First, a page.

Back to more typical March weather, gloomy and cold. The stream gurgles low, the wren gurgles high, and two crows wing their way in silence to a breakfast of bones.
Deep blue sky; blindingly white ground. A crow lands at the woods’ edge and clears its throat. A Cooper’s hawk flutters off like a fast moth.
A crow and a Carolina wren takes turns issuing three-beat calls, as if debating: CawCawCaw. TeakettleTeakettleTeakettle. It starts to rain.
With crows about, a raven skulks through the pines, talking with its mate in sotto voce rattles. They fly over the porch with labored wingbeats.
The first flakes, fine as flour, from a dull gray sky: far edge of the predicted blizzard. A silent crow flies over. A woodpecker knocks.
Steady rain and fog at one degree above freezing: bad luck for our Christmas Bird Count. Over the rain I hear crows, nuthatches, a chickadee.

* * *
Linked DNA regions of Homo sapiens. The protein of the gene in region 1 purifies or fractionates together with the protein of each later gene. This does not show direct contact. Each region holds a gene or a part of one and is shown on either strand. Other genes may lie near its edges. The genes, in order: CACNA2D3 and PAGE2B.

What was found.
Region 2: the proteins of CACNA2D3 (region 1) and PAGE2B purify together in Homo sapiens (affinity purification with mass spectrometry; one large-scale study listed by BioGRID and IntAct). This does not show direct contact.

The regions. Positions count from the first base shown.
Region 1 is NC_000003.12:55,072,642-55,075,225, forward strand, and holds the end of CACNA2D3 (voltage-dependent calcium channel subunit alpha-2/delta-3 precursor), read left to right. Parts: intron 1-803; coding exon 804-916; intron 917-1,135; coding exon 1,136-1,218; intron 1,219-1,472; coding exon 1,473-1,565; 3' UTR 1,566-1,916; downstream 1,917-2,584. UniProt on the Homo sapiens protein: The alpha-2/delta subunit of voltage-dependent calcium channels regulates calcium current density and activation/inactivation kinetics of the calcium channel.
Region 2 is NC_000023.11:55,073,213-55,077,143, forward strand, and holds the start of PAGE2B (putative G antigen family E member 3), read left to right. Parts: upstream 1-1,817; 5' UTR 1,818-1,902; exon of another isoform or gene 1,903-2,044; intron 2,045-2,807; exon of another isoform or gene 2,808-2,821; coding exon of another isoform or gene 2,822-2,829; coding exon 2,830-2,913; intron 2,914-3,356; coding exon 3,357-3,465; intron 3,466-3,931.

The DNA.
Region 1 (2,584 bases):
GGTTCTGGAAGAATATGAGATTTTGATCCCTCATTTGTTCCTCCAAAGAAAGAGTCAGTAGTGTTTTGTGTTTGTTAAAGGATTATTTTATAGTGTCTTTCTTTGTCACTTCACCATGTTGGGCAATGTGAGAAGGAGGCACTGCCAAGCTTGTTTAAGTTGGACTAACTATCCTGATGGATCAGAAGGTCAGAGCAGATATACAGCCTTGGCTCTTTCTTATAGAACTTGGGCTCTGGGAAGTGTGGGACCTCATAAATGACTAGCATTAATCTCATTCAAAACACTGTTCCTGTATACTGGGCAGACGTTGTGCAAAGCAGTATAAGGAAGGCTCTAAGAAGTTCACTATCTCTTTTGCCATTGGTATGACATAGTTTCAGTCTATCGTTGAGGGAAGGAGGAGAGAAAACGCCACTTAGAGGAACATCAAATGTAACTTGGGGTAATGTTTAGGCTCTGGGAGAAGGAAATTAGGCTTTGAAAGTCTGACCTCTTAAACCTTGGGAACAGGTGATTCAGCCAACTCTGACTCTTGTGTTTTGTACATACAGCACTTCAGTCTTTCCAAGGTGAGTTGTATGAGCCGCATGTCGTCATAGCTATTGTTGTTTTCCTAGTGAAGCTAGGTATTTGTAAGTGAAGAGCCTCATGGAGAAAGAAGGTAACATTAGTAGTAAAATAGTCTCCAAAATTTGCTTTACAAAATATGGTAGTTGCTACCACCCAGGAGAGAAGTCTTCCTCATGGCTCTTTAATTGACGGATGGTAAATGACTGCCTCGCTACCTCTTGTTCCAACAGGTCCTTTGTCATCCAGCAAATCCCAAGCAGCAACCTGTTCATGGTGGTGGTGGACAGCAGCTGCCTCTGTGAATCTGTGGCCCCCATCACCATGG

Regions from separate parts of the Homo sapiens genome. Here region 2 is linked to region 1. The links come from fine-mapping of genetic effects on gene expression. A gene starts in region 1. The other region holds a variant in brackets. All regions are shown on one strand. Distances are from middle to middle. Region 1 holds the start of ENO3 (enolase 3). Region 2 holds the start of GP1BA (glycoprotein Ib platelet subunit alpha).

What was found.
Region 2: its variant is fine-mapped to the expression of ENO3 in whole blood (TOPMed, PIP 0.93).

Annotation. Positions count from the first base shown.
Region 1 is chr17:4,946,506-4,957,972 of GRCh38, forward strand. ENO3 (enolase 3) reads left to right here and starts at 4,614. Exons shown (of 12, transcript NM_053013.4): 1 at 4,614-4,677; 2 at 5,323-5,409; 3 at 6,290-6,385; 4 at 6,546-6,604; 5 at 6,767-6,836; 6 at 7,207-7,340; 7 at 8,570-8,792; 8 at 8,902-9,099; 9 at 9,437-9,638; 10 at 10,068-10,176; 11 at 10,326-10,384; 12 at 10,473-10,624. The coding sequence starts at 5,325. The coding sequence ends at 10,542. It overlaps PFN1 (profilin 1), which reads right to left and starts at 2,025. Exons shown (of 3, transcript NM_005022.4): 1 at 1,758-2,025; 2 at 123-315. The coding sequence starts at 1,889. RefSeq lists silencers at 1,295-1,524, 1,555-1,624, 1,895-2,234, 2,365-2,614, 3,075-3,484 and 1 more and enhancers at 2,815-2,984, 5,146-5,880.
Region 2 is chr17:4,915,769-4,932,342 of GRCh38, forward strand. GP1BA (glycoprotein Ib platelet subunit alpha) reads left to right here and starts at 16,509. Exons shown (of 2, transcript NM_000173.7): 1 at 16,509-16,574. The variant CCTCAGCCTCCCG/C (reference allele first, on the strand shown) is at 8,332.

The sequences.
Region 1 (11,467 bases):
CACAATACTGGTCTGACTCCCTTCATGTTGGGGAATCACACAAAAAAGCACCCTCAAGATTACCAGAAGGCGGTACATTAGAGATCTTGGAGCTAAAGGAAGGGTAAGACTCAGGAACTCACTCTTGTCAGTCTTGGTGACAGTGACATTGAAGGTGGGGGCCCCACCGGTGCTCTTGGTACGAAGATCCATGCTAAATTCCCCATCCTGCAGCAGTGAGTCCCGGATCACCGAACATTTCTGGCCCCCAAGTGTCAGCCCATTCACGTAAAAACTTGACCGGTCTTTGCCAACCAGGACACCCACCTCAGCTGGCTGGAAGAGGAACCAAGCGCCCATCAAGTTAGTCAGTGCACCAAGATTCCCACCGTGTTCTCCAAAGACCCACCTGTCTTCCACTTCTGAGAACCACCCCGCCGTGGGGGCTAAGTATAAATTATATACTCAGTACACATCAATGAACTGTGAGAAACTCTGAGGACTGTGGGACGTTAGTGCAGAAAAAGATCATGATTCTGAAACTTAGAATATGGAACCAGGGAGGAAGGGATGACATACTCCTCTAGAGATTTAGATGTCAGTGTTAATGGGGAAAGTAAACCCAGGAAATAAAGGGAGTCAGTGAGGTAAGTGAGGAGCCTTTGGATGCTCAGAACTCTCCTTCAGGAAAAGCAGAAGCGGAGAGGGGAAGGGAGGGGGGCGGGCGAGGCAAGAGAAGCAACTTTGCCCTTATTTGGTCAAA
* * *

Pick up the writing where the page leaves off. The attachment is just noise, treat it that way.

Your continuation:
In the half hour it takes the first red cloud to become a sunrise, every crow in the area has a suggestion. Even a distant rooster weighs in.
Clouds with blue veins and sunrise bellies. Two nuthatches trade harangues. A crow summons other crows to—I’m guessing—a fresh gut pile.
The streamside barberry is orange as a hunter’s cap. A crow silhouetted against the sunrise swipes its bill on the branch as if sharpening a knife.
Under low, heavy clouds, the air is still. I listen for the patter of raindrops but all I hear is a nuthatch, some crows, a raven’s croak.
Cold with no wind; the few, small snowflakes float almost straight down. In the almost sunshine, a lone crow is trying to stir things up.
Yet another clear, still morning. The light-drenched forest of almost-winter. Outraged crows answering the raven’s chant with their own.
The green alien at the center of my view—the sprawling old lilac—has at last begun to yellow. The wingbeats of a crow break the silence.
A sharp-shinned hawk chases a crow; the crow flies off. The hawk chases a jay; the jay chases back. What fun! thinks the jay. I’m hungry! thinks the hawk.